Shorter drivers may need a wedge cushion or pedal extensions to be able to sit this distance from the steering wheel. Confirm the position of mirrors and environmental controls before you start the vehicle. Don’t forget to buckle up, and have all your passengers buckle up, too.

Driving when visibility is poor

Regardless of your driving experience, the odds are greater that you’ll have a collision in wet weather. A hard rain can limit visibility so that you can’t see the edges of the road, traffic signs or other vehicles on the road. If you must drive under such conditions, it’s helpful to have the knowledge and skills to cope with this challenge.

A clear view

Keep your windshield and windows clean. It’s important to clean the inside of your windows at least once a week – more often if you smoke. Use your defroster to keep front and rear windshields clear. On a cold day, move the heat control to “hot” and let the engine warm up before you turn on the defrosters and blowers. This will prevent moisture from collecting on the inside of the glass.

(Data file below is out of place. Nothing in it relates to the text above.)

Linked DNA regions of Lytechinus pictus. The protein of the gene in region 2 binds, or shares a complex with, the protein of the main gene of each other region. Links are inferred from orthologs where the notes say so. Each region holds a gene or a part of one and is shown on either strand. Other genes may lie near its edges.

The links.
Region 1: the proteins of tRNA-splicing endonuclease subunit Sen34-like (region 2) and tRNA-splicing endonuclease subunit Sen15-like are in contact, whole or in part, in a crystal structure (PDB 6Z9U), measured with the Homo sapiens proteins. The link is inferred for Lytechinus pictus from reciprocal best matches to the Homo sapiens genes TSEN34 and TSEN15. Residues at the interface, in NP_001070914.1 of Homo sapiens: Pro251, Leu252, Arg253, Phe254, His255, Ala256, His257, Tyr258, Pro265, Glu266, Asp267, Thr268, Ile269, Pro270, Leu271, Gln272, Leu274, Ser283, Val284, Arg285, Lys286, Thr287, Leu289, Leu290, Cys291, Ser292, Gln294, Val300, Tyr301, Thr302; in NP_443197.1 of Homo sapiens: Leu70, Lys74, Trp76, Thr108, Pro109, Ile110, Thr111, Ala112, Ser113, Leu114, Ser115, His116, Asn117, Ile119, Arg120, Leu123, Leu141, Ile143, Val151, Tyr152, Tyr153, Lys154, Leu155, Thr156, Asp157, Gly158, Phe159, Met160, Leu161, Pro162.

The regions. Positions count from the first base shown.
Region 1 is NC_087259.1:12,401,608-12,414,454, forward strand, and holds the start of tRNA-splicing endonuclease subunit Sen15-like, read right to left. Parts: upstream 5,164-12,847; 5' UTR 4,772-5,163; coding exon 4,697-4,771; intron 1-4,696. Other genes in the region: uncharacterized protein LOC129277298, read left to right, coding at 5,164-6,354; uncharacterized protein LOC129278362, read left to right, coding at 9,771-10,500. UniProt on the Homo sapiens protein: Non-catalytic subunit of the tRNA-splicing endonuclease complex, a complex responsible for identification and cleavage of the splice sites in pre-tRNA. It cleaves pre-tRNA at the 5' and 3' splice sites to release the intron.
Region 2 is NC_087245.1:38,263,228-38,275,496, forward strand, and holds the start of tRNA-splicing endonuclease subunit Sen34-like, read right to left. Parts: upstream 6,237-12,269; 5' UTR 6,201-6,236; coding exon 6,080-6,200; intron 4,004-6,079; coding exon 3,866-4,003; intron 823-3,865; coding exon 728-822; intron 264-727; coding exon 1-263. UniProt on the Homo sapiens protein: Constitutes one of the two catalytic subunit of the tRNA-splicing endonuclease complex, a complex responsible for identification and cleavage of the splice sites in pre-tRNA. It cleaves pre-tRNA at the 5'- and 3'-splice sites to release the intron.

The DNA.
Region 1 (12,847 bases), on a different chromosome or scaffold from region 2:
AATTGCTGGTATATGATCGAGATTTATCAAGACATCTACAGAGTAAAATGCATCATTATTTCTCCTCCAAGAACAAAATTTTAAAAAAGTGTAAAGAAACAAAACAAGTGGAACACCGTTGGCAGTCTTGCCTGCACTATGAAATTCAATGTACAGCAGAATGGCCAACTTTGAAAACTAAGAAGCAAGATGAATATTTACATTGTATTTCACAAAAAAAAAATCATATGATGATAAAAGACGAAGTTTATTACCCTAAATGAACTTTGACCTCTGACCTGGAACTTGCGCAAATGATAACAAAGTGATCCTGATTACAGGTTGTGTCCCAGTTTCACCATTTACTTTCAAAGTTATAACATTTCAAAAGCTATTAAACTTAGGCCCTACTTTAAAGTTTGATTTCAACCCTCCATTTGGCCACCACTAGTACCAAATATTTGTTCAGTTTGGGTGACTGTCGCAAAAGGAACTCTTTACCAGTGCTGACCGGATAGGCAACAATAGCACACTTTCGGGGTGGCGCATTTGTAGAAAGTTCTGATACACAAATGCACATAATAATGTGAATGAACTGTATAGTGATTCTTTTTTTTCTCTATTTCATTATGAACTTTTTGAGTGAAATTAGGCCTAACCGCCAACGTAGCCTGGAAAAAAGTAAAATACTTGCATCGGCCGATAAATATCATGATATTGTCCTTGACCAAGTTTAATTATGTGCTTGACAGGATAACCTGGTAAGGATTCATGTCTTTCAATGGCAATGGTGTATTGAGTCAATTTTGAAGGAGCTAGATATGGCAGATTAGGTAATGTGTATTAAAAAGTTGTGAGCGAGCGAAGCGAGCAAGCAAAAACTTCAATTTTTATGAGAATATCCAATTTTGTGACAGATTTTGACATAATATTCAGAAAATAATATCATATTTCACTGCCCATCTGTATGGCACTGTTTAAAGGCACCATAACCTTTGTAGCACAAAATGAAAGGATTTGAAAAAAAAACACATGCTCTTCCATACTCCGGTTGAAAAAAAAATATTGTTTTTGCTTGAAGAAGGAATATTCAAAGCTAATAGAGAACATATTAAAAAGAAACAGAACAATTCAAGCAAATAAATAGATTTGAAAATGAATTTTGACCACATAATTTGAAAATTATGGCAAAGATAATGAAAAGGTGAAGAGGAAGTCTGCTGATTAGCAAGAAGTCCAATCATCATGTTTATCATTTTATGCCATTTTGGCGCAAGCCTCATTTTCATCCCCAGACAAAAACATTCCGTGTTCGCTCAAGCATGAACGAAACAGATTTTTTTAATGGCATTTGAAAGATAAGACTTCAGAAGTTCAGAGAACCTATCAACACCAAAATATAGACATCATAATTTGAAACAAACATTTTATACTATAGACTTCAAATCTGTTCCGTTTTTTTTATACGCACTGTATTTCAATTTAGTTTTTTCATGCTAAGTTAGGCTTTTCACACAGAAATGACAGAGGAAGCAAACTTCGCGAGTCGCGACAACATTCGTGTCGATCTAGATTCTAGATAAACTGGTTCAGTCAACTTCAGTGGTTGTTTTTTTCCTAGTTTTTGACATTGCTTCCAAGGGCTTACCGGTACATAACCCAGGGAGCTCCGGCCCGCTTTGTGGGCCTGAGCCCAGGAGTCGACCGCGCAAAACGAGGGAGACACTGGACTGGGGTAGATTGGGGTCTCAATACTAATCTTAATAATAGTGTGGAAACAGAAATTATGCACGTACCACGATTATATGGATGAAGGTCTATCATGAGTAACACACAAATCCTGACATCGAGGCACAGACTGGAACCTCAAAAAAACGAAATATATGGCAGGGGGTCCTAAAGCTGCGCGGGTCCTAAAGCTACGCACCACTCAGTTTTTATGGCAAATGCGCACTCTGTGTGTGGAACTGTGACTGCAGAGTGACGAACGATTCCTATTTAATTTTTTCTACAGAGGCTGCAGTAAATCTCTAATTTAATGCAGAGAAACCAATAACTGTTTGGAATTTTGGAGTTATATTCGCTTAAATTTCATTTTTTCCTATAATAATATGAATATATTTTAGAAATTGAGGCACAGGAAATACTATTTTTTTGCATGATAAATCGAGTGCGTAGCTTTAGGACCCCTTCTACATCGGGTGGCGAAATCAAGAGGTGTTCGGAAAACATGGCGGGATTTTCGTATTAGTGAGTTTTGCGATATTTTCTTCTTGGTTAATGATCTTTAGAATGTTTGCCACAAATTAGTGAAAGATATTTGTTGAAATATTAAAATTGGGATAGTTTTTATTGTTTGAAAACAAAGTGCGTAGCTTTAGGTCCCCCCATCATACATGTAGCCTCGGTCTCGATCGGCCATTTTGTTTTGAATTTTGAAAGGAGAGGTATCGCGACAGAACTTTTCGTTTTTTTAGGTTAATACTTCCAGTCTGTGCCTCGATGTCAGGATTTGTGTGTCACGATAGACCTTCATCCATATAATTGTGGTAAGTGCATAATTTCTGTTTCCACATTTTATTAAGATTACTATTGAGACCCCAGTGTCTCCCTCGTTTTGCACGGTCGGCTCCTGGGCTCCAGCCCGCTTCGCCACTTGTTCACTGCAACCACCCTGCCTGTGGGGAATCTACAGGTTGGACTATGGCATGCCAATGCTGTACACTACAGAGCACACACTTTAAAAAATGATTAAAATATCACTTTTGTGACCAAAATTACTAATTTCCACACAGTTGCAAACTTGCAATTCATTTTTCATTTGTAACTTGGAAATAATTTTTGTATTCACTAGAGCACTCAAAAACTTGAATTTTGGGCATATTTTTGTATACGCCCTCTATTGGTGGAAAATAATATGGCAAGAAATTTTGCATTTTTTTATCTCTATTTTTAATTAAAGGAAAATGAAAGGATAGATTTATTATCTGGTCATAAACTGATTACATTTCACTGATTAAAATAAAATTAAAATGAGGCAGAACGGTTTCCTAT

If the glass gets foggy, open a window slightly and turn the defroster fan to a higher speed. Use your air conditioner to reduce humidity.

A bright idea

When you drive on wet streets, mud and dirt splash on your headlights, reducing illumination by up to 90 percent. Stop periodically during a long trip to clean your headlights. If your vehicle is not equipped with daytime running lights, drive with your low-beam headlights on at all times – especially on dark or overcast days. Use low beams and fog lights in fog.

Recognize a crisis

When visibility is so limited that you can’t see the edges of the road or other vehicles at a safe distance, it’s time to pull off and wait for the rain to ease up. It’s best to stop at a rest area or exit the freeway and go to a protected area. If the roadside is your only option, pull off the road as far as you can, preferably past the end 5 of a guardrail. Vehicles parked at the side of the road are frequently struck by other drivers. Respect the limitations of reduced visibility and turn headlights off and emergency flashes on to alert other drivers.